the 19th and early 20th centuries.  However, we have little aggregated information about how many
died, and why.  The provincial archives preserved in Victoria, B.C., provide more complete data on early
Chinese mortality than do records in Washington, Oregon, Idaho, or Alaska.
 The high Chinese suicide rate in Washington State, 1891-1907 [NEW 01/04/10]
   Violent Chinese deaths in British Columbia1879-1893 [Updated 01/04/10]
   Causes of Chinese deaths in Washington State [NEW 01/09/10]

"Does a Chinaman Do Your Washing? 替你洗烫的是中国人吗?
        If so, you're not carrying out the principles of unionism"  This quote from a 1906 union newspaper
        shows that the hostility of organized labor toward Chinese in Seattle even included laundries. [03/11/09]

Secret Societies or Chinese Freemasons
The goal of many secret societies in China was revolution against the Manchu dynasty thast ruled the
country.  In southern China, the most important such society was the Hongmen or Tiandihui.  In the 
Americas, renamed the Chee Kung Tong, the society and its offshoots played central roles in Chinatowns
during the19th century 
>   Should the subject be taboo?  秘密社会可谈不可谈? [10/01/09]
>  Secret society secrets 早期对秘密社会的报道 [09/23/10]
>   A 19th century secret society manual in Clinton, B.C. 加拿大卑斯省天地会会簿 [10/01/09]  
  "Tianyun"--secret dates for a revolutionary cause  '天运' 年号背后的革命意识 [07/22/10]  
  Membership certificates meant for concealment 洪门致公堂腰牌 [08/13/10]
>  A meeting notice you couldn't refuse 见签岂有不到会 [08/15/10]
>  The history of the Chee Kung Tong without the myths 致公堂来龙去脉 [09/22/10]
      >  The mother(s) of all secret societies [09/22/10]
      >  The mother society puts on a new face and changes her name 从洪门到致公堂 [09/22/10]
      >  The glory days of the Chee Kung Tong   1890年代致公堂如日冲天 [09/22/10]
>  Sun Yat-sen and the Chee Kung Tong: as early as 1897?  [09/26/10]
>  Sun Yat-Sen and the "White Lily Society," 1897  [12/17/10]
>  The Chee Kung Tong and the American Masons in Helena, Montana  [12/06/10]

Prince Tsai Comes to Seattle, 1906  晚清出洋大臣:  镇国公戴泽抵西雅图
The visit by an Imperial Commission led by an actual prince, Tsai Tseh (or Tai Ze), improved relations
between European-American and Chinese-American leaders.  The commissioners were the highest-
ranking Chinese to visit Seattle until after World War II. [Updated 07/22/09]

The Chinese crew on the Great Northern's ill-fated super-ship
The Prince arrived on the Great Northern Railroad's steamship Dakota, then one of the two largest ships
on the Pacific.  As with its sister ship, the SS Minnesota, many sailors on the SS Dakota were Chinese.

Shrines, Temples and Halls 庙宇, 会馆
1852  Found!  The oldest temple inscription in the Americas  [NEW 10/19/10]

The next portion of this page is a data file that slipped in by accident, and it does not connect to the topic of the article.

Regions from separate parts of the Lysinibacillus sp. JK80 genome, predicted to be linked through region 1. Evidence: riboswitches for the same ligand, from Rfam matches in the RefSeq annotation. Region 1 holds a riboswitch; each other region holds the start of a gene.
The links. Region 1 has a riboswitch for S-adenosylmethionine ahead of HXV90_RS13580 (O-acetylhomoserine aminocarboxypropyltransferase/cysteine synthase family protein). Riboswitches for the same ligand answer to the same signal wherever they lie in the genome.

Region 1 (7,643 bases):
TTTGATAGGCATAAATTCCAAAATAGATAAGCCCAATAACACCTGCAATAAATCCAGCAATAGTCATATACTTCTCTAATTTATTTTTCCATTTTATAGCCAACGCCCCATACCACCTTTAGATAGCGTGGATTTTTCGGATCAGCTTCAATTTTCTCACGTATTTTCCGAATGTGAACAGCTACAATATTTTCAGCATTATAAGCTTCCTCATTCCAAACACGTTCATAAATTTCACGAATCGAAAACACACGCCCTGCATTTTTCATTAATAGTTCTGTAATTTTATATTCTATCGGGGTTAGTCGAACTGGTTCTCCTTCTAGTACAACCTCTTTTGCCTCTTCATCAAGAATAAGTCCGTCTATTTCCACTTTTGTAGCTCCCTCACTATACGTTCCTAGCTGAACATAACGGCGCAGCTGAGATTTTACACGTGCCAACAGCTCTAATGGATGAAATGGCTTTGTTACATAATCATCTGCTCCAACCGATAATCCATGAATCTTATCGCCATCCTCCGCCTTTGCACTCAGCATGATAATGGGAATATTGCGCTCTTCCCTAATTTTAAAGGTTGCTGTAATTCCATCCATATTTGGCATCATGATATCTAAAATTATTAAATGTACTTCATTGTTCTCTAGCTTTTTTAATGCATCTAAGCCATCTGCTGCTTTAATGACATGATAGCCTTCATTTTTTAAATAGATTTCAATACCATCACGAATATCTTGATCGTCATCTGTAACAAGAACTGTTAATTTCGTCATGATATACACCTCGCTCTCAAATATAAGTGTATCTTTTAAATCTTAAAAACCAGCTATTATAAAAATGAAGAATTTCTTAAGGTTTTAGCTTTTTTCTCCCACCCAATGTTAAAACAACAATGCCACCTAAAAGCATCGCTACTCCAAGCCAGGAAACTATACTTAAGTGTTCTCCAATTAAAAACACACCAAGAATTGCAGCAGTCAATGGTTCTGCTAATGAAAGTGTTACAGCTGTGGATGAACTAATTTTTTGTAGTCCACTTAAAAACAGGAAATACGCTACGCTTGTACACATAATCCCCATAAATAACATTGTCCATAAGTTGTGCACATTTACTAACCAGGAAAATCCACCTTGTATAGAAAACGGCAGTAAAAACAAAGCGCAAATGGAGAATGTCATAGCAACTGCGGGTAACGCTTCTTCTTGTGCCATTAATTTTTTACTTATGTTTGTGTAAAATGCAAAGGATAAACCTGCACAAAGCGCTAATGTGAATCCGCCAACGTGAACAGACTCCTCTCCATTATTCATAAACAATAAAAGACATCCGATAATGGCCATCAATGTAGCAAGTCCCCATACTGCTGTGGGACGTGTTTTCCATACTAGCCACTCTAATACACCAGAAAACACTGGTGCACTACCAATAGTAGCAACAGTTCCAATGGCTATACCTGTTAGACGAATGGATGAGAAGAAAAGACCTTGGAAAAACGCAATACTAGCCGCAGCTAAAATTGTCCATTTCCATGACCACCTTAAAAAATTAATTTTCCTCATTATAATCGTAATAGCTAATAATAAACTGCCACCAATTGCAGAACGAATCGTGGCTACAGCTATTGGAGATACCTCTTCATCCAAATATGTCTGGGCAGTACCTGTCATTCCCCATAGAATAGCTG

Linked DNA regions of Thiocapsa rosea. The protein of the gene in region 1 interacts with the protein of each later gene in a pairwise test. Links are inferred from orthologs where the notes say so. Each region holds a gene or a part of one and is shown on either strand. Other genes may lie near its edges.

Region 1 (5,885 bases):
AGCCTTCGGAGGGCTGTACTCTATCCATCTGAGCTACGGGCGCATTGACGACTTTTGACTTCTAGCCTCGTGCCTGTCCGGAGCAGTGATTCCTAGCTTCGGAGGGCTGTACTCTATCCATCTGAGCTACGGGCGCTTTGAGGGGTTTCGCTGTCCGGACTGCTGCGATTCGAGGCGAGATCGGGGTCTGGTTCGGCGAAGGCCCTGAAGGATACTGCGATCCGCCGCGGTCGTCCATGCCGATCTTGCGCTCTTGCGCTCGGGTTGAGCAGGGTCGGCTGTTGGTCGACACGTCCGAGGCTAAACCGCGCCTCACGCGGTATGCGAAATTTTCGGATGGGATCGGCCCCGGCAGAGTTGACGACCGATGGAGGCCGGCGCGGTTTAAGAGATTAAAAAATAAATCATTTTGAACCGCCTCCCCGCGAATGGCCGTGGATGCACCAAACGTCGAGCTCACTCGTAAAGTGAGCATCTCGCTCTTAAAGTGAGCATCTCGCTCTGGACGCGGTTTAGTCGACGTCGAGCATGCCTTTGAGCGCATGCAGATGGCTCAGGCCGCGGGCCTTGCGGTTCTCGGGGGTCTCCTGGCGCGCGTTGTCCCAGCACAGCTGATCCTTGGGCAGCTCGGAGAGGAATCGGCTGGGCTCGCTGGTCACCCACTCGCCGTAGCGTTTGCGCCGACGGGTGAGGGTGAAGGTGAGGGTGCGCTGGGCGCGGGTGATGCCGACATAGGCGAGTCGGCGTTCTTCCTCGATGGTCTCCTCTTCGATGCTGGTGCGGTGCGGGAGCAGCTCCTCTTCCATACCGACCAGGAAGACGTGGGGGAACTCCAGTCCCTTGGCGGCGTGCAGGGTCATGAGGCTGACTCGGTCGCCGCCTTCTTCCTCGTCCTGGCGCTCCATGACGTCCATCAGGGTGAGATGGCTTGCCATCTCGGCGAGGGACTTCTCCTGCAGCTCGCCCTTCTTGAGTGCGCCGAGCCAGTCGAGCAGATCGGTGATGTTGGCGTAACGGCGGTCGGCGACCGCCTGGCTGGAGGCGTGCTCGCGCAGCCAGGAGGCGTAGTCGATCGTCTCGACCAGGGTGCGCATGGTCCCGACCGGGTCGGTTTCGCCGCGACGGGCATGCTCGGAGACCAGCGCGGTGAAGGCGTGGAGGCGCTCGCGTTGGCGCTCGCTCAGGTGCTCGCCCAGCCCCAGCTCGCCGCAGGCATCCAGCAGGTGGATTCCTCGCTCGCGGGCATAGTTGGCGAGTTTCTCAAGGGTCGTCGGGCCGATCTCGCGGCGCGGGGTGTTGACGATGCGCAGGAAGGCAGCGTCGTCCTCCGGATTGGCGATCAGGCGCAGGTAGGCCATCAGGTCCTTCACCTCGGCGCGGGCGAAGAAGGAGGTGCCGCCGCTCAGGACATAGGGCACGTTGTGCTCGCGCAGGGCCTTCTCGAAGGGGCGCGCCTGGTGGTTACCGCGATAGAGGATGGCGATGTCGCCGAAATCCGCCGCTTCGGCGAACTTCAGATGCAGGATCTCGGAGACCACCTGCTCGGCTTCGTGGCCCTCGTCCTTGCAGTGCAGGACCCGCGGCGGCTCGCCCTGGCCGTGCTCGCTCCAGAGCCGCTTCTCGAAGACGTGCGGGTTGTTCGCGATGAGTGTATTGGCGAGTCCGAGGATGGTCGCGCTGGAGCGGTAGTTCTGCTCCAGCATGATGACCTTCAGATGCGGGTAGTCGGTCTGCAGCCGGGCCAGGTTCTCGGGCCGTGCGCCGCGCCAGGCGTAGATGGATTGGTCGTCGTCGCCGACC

1857  The earliest picture of a North (or South) American Chinese temple  [NEW 10/15/10]
1866  The oldest surviving Chinese temple in North America: not in San Fancisco but (perhaps) the
        temple in Marysville! [01/25/10]  
1866-1892  The North God in North America. [10/26/10]
1870s-1904  Suijing Bo in the Northwest: A once-obscure deity makes it big [07/21/10]
1871- now  The North God: Bi Di, Bok Dai, Bok Kai, Beuk Aie
1874-1909  Cast iron bells in North American Chinese temples  西北角寺庙生铁法器 [3/10/2010]
1875-1887  The oldest Chinese temple in the Pacific Northwest: Victoria's Tam Kung temple 
 加拿 大卑斯省域多利谭公庙  A fire damaged much of the temple in the 1990s, but some of its most
                important antique furnishings survived which bear dates (In imperial reign years) that prove the temple
already existed in the 19th century. [11/30/2008]
1885  The CCBA's Shrine in Victoria, BC: Prestige from home-town heroes' calligraphy
        加拿大域多利埠中华会馆大堂 One of the finest shrines in Nortjh America features splendid 
                calligraphy by notable persons back in China [12/14/2009]
1888  Lewiston's Beuk Aie Temple: A memorial to the Deep Creek massacre? [08/01/10]
1909  The Kong Chow Temple in San Francisco: Prestige from diplomats' calligraphy
                 三藩市岡州会馆 - 权贵显赫门楣  Inscriptions by the great Wu Ting Fan and others at an important
                 center of Daoist worship [01/26/10]
1911  An art nouveau landmark: The Hook Sin Tong Building in Victoria [05/24/10]

Detaining Asians at Seattle's "Angel Island," 1907-1916 舍路的天使岛 - 临时移民审查站
It turns out that a once-notorious detention center for Asian immigrants in Seattle still survives -- as a
mini-storage facility about a mile north of the city's central waterfront.  The editors visited it in the
company of historian John R. Litz, who rediscovered it recently through archival detective work. [01/15/09]

Victoria's vile detention facility  加拿大域多利华人拘留所
In the late nineteenth century, Canada ran one of the nastiest prisons on the continent for Chinese 
awaiting deportation and for clarification of immigration status.  Neither the U.S. nor Canada kept